If you want a non-blocking approach, don't use process.communicate(). If you set the subprocess.Popen() argument stdout to PIPE, you can read from process.stdout and check if the process still runs using process.poll().


If you're simply trying to pass the output through in realtime, it's hard to get simpler than this:

import subprocess

# This will raise a CalledProcessError if the program return a nonzero code.
# You can use call() instead if you don't care about that case.
subprocess.check_call(['ls', '-l'])

See the docs for subprocess.check_call().

If you need to process the output, sure, loop on it. But if you don't, just keep it simple.

Edit: J.F. Sebastian points out both that the defaults for the stdout and stderr parameters pass through to sys.stdout and sys.stderr, and that this will fail if sys.stdout and sys.stderr have been replaced (say, for capturing output in tests).

  • It won't work if sys.stdout or sys.stderr are replaced with file-like objects that have no real fileno(). If sys.stdout, sys.stderr are not replaced then it is even simpler: subprocess.check_call(args).
    – jfs
    Sep 22, 2015 at 18:47
  • Thanks! I'd realized the vagaries of replacing sys.stdout/stderr, but somehow never realized that if you omit the arguments, it passes stdout and stderr to the right places. I like call() over check_call() unless I want the CalledProcessError.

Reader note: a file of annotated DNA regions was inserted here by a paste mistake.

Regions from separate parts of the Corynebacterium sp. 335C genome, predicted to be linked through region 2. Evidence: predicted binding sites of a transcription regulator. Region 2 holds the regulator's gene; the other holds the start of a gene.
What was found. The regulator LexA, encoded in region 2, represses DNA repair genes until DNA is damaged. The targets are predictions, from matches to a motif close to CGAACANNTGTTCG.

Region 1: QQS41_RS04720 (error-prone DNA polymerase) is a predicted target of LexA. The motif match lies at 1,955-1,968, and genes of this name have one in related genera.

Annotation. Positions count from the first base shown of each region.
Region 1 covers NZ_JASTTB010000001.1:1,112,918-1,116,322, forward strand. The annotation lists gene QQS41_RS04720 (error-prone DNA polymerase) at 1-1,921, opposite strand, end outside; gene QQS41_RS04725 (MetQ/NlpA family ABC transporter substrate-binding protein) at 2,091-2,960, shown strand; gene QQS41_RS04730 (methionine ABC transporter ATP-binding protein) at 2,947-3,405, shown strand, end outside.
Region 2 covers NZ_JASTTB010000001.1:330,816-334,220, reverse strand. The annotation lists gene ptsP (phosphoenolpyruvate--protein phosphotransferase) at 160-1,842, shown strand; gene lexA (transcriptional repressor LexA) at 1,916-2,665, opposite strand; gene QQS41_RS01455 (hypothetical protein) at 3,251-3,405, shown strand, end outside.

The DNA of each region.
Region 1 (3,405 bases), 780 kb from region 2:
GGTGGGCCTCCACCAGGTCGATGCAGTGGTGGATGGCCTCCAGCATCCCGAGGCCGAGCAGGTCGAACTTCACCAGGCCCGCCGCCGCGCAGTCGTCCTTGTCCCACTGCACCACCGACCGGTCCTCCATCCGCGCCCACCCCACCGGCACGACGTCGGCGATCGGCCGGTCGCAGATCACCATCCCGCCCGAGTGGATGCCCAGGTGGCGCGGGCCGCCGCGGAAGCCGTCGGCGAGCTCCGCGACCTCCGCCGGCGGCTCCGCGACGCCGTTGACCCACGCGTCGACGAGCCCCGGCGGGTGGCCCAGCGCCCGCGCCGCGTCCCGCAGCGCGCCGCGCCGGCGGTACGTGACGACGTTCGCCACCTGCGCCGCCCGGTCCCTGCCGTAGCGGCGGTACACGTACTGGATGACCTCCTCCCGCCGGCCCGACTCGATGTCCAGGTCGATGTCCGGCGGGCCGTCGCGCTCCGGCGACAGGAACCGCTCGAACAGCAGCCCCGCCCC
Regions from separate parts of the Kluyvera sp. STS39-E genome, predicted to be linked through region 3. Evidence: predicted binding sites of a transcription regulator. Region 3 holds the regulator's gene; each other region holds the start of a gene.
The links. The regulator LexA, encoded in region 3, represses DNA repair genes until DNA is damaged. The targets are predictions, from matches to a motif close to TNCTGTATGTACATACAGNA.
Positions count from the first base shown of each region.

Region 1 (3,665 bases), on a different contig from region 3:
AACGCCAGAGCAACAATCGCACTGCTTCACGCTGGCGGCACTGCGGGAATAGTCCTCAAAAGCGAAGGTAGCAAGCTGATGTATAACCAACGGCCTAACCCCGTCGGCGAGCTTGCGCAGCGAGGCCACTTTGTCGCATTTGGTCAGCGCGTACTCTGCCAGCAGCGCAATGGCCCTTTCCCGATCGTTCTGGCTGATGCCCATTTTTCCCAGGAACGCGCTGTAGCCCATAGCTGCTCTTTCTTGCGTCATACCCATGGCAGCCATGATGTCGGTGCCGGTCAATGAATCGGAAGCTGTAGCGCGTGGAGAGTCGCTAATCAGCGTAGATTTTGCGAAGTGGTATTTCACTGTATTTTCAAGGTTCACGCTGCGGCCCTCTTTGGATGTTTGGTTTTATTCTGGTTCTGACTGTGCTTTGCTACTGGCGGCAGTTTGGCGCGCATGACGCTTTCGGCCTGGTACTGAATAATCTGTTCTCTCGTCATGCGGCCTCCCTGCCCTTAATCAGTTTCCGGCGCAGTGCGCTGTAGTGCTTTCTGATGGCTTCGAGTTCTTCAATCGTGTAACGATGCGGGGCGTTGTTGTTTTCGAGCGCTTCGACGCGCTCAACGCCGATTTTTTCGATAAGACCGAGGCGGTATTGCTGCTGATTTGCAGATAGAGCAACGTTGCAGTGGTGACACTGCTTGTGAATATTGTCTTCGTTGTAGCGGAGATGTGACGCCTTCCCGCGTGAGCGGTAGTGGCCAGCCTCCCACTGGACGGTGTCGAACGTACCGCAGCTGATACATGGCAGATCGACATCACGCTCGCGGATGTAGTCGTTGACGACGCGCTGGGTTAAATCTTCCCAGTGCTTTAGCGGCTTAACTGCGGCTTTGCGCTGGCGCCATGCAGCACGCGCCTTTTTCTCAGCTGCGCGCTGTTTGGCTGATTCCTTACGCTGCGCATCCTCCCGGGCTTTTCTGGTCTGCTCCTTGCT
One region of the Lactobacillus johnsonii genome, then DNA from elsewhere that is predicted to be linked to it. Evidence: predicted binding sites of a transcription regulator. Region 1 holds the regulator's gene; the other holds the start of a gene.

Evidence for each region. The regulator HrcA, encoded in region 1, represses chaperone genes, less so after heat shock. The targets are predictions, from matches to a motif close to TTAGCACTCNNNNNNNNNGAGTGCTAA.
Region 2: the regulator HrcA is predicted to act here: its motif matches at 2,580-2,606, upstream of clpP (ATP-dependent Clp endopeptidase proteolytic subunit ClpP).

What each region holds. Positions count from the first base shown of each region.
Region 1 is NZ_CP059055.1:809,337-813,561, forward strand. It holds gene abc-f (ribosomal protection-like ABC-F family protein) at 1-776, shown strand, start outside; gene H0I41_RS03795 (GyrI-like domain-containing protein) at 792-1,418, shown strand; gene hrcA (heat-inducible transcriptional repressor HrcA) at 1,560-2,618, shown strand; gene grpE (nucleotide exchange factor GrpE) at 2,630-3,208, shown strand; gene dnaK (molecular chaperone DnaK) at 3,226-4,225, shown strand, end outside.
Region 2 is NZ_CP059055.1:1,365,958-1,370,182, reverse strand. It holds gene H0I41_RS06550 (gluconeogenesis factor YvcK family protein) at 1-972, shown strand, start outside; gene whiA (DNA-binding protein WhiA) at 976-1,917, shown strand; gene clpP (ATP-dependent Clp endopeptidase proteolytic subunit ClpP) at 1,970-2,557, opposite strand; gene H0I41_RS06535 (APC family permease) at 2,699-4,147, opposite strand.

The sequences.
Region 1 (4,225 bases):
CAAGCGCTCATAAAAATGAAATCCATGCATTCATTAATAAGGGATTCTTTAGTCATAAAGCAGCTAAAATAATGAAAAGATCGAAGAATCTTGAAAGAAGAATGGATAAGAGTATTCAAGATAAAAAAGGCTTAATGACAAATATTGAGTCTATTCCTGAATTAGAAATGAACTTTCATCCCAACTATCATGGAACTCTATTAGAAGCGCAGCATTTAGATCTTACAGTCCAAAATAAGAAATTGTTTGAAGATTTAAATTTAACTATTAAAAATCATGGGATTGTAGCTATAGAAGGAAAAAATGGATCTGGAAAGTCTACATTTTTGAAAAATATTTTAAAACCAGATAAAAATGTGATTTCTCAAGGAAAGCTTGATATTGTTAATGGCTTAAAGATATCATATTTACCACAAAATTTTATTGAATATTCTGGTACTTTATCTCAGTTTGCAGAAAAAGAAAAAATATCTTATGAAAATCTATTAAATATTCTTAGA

– Nate
    Sep 23, 2015 at 14:41
  • python -mthis: "Errors should never pass silently. Unless explicitly silenced." that is why the example code should prefer check_call() over call().
    – jfs
    Sep 23, 2015 at 14:42
  • Heh. A lot of the programs I wind up call()ing return nonzero error codes in non-error conditions, because they are terrible. So on our case, a nonzero error code is not actually an error.
    – Nate
    Sep 23, 2015 at 14:45
  • yes. There are programs such as grep that may return non-zero exit status even if there is no error -- they are exceptions. By default zero exit status indicates success.
    – jfs
    Sep 23, 2015 at 14:48
myCommand="ls -l"
# "universal newline support" This will cause to interpret \n, \r\n and \r     equally, each as a newline.
p = subprocess.Popen(cmd, stderr=subprocess.PIPE, universal_newlines=True)
while True:    
  • 1
    it is always good to explain what your solution does just to make people understand better
    – DaFois
    Nov 12, 2017 at 23:44
  • 3
    You should consider using shlex.split(myCommand) instead of myCommand.split(). It honors spaces in quoted arguments, as well. Sep 17, 2018 at 1:32

Adding another python3 solution with a few small changes:

  1. Allows you to catch the exit code of the shell process (I have been unable to get the exit code while using the with construct)
  2. Also pipes stderr out in real time
import subprocess
import sys
def subcall_stream(cmd, fail_on_error=True):
    # Run a shell command, streaming output to STDOUT in real time
    # Expects a list style command, e.g. `["docker", "pull", "ubuntu"]`
    p = subprocess.Popen(cmd, stdout=subprocess.PIPE, stderr=subprocess.STDOUT, bufsize=1, universal_newlines=True)
    for line in p.stdout:
    exit_code = p.returncode
    if exit_code != 0 and fail_on_error:
        raise RuntimeError(f"Shell command failed with exit code {exit_code}. Command: `{cmd}`")